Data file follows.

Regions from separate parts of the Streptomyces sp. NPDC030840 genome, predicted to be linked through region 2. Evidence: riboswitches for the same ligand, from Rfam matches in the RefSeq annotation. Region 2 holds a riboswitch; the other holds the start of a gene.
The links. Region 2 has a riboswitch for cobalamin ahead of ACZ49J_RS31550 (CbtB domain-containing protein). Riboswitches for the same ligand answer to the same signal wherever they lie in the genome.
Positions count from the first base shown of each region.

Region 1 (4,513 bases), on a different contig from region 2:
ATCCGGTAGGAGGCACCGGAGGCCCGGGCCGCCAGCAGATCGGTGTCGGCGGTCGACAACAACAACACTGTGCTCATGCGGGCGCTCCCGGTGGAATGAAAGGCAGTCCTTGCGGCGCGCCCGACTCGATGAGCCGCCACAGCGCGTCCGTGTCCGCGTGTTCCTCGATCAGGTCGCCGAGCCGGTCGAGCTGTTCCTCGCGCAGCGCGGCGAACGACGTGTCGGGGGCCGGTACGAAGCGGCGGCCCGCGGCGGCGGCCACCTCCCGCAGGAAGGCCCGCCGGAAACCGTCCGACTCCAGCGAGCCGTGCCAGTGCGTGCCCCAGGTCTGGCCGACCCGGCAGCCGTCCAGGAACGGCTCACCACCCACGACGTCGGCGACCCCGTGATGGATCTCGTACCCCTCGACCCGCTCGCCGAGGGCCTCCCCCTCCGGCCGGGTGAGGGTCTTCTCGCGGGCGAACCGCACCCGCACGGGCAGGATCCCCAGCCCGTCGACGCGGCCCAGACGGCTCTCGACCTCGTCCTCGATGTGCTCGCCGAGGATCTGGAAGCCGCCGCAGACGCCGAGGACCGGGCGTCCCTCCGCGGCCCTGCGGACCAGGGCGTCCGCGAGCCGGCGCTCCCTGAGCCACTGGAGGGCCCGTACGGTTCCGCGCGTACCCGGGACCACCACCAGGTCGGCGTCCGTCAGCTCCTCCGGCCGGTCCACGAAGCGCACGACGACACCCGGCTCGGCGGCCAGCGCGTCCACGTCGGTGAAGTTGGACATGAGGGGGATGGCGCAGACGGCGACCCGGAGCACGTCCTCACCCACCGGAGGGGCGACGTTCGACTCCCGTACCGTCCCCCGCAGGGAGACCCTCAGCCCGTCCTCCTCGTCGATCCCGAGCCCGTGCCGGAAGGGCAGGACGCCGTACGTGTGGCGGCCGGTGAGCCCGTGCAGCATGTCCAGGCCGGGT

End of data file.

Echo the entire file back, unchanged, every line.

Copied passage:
Regions from separate parts of the Streptomyces sp. NPDC030840 genome, predicted to be linked through region 2. Evidence: riboswitches for the same ligand, from Rfam matches in the RefSeq annotation. Region 2 holds a riboswitch; the other holds the start of a gene.
The links. Region 2 has a riboswitch for cobalamin ahead of ACZ49J_RS31550 (CbtB domain-containing protein). Riboswitches for the same ligand answer to the same signal wherever they lie in the genome.
Positions count from the first base shown of each region.

Region 1 (4,513 bases), on a different contig from region 2:
ATCCGGTAGGAGGCACCGGAGGCCCGGGCCGCCAGCAGATCGGTGTCGGCGGTCGACAACAACAACACTGTGCTCATGCGGGCGCTCCCGGTGGAATGAAAGGCAGTCCTTGCGGCGCGCCCGACTCGATGAGCCGCCACAGCGCGTCCGTGTCCGCGTGTTCCTCGATCAGGTCGCCGAGCCGGTCGAGCTGTTCCTCGCGCAGCGCGGCGAACGACGTGTCGGGGGCCGGTACGAAGCGGCGGCCCGCGGCGGCGGCCACCTCCCGCAGGAAGGCCCGCCGGAAACCGTCCGACTCCAGCGAGCCGTGCCAGTGCGTGCCCCAGGTCTGGCCGACCCGGCAGCCGTCCAGGAACGGCTCACCACCCACGACGTCGGCGACCCCGTGATGGATCTCGTACCCCTCGACCCGCTCGCCGAGGGCCTCCCCCTCCGGCCGGGTGAGGGTCTTCTCGCGGGCGAACCGCACCCGCACGGGCAGGATCCCCAGCCCGTCGACGCGGCCCAGACGGCTCTCGACCTCGTCCTCGATGTGCTCGCCGAGGATCTGGAAGCCGCCGCAGACGCCGAGGACCGGGCGTCCCTCCGCGGCCCTGCGGACCAGGGCGTCCGCGAGCCGGCGCTCCCTGAGCCACTGGAGGGCCCGTACGGTTCCGCGCGTACCCGGGACCACCACCAGGTCGGCGTCCGTCAGCTCCTCCGGCCGGTCCACGAAGCGCACGACGACACCCGGCTCGGCGGCCAGCGCGTCCACGTCGGTGAAGTTGGACATGAGGGGGATGGCGCAGACGGCGACCCGGAGCACGTCCTCACCCACCGGAGGGGCGACGTTCGACTCCCGTACCGTCCCCCGCAGGGAGACCCTCAGCCCGTCCTCCTCGTCGATCCCGAGCCCGTGCCGGAAGGGCAGGACGCCGTACGTGTGGCGGCCGGTGAGCCCGTGCAGCATGTCCAGGCCGGGT